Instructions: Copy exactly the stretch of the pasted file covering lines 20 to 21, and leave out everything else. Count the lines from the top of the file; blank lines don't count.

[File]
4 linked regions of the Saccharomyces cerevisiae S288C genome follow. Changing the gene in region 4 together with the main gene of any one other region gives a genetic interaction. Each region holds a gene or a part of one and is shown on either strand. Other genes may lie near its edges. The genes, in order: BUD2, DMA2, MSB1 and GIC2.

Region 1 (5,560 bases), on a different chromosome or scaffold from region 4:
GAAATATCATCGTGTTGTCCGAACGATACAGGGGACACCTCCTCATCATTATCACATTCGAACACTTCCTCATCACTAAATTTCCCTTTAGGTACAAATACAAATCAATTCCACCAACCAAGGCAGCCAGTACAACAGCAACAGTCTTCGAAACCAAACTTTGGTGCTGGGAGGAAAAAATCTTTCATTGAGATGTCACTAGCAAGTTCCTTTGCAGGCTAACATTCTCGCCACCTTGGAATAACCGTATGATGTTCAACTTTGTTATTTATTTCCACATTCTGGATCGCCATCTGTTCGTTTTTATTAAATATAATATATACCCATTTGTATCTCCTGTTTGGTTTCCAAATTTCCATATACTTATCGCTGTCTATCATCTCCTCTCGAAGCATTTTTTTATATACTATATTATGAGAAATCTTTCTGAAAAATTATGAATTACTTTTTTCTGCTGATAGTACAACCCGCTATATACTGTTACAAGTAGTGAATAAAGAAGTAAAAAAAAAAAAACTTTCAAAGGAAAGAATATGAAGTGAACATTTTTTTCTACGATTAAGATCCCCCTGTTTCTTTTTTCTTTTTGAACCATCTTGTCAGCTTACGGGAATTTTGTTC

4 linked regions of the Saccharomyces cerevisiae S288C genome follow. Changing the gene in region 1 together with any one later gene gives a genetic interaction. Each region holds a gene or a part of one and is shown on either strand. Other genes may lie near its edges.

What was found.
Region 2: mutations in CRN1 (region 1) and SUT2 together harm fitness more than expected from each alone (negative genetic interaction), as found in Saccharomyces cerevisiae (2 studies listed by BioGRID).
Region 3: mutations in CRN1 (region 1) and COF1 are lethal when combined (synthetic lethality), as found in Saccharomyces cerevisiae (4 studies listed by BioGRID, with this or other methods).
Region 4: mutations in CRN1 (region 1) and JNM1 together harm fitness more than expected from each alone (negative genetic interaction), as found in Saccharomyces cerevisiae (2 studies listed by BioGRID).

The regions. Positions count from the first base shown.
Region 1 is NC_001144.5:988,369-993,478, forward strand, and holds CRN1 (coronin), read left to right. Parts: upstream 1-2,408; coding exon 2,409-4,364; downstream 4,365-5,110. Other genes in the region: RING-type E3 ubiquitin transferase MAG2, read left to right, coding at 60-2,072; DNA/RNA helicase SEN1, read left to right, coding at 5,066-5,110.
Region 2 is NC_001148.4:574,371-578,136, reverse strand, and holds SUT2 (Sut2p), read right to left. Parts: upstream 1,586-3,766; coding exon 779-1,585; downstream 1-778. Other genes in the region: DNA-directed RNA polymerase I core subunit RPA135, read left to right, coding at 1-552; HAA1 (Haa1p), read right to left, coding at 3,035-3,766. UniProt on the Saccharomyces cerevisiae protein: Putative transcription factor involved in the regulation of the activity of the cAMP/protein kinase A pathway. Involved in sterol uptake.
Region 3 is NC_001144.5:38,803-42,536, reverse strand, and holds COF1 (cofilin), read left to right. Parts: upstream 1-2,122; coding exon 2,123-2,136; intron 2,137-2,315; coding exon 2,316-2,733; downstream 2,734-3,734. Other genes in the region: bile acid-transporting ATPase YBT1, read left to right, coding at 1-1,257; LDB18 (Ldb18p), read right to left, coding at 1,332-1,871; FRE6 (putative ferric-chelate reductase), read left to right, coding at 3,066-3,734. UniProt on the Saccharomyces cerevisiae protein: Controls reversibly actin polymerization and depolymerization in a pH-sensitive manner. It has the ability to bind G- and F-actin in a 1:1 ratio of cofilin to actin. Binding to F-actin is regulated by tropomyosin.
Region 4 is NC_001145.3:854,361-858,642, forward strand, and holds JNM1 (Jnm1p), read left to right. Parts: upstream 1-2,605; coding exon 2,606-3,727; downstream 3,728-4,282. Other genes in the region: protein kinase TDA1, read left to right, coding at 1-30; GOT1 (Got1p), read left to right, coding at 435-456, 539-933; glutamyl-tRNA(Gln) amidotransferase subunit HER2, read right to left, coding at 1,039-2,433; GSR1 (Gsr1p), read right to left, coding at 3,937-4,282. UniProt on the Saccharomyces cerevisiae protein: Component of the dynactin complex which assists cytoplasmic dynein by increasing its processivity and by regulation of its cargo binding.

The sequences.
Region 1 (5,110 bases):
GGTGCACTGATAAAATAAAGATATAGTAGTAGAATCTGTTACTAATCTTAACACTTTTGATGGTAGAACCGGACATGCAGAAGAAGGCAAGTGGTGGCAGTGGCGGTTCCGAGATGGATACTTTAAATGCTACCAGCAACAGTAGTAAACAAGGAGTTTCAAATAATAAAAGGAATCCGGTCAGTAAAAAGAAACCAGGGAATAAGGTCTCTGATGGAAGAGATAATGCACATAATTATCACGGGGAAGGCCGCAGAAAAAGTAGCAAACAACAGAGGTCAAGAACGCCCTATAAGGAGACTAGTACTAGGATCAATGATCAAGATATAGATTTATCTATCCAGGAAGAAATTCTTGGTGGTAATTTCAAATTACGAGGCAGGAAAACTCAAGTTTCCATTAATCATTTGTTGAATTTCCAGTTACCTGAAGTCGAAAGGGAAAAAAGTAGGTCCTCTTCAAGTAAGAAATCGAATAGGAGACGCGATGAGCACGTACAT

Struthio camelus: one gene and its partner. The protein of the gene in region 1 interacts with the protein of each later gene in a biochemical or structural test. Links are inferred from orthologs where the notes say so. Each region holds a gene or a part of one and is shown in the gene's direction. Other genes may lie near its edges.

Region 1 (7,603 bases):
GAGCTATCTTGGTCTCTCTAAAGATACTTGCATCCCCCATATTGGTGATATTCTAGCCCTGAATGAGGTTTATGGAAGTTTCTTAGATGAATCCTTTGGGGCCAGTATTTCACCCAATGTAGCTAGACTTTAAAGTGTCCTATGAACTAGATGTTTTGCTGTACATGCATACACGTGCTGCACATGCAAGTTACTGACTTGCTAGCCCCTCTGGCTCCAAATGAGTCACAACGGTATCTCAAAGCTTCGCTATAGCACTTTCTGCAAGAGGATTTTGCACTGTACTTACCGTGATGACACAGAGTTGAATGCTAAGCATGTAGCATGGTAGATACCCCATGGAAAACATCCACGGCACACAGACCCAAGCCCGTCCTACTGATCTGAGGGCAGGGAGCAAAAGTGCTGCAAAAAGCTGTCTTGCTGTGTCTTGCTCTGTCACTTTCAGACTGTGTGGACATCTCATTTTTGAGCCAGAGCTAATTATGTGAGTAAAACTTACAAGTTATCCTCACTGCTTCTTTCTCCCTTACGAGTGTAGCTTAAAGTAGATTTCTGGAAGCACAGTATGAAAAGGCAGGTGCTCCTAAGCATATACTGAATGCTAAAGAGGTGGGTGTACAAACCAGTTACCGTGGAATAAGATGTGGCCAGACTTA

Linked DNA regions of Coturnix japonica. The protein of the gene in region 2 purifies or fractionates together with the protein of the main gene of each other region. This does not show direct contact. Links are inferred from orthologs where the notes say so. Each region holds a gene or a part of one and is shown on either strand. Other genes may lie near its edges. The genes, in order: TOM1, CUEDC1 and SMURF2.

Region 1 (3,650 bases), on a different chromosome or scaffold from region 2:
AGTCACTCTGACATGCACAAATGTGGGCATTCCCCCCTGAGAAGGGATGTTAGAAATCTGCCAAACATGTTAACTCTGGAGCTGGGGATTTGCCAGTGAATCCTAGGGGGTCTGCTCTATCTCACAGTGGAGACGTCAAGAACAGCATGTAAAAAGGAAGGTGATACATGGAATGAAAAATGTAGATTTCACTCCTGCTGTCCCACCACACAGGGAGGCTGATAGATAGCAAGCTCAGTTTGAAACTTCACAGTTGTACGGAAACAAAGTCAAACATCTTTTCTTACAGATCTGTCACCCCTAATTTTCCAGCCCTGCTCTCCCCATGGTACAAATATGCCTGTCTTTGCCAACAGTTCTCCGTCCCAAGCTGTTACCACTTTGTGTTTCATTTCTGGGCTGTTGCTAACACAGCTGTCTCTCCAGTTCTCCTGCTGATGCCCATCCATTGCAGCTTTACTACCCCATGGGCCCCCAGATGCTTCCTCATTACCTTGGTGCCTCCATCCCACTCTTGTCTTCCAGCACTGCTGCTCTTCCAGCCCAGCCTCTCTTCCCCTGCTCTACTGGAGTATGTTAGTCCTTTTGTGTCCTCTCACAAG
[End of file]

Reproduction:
Linked DNA regions of Coturnix japonica. The protein of the gene in region 2 purifies or fractionates together with the protein of the main gene of each other region. This does not show direct contact. Links are inferred from orthologs where the notes say so. Each region holds a gene or a part of one and is shown on either strand. Other genes may lie near its edges. The genes, in order: TOM1, CUEDC1 and SMURF2.

Region 1 (3,650 bases), on a different chromosome or scaffold from region 2: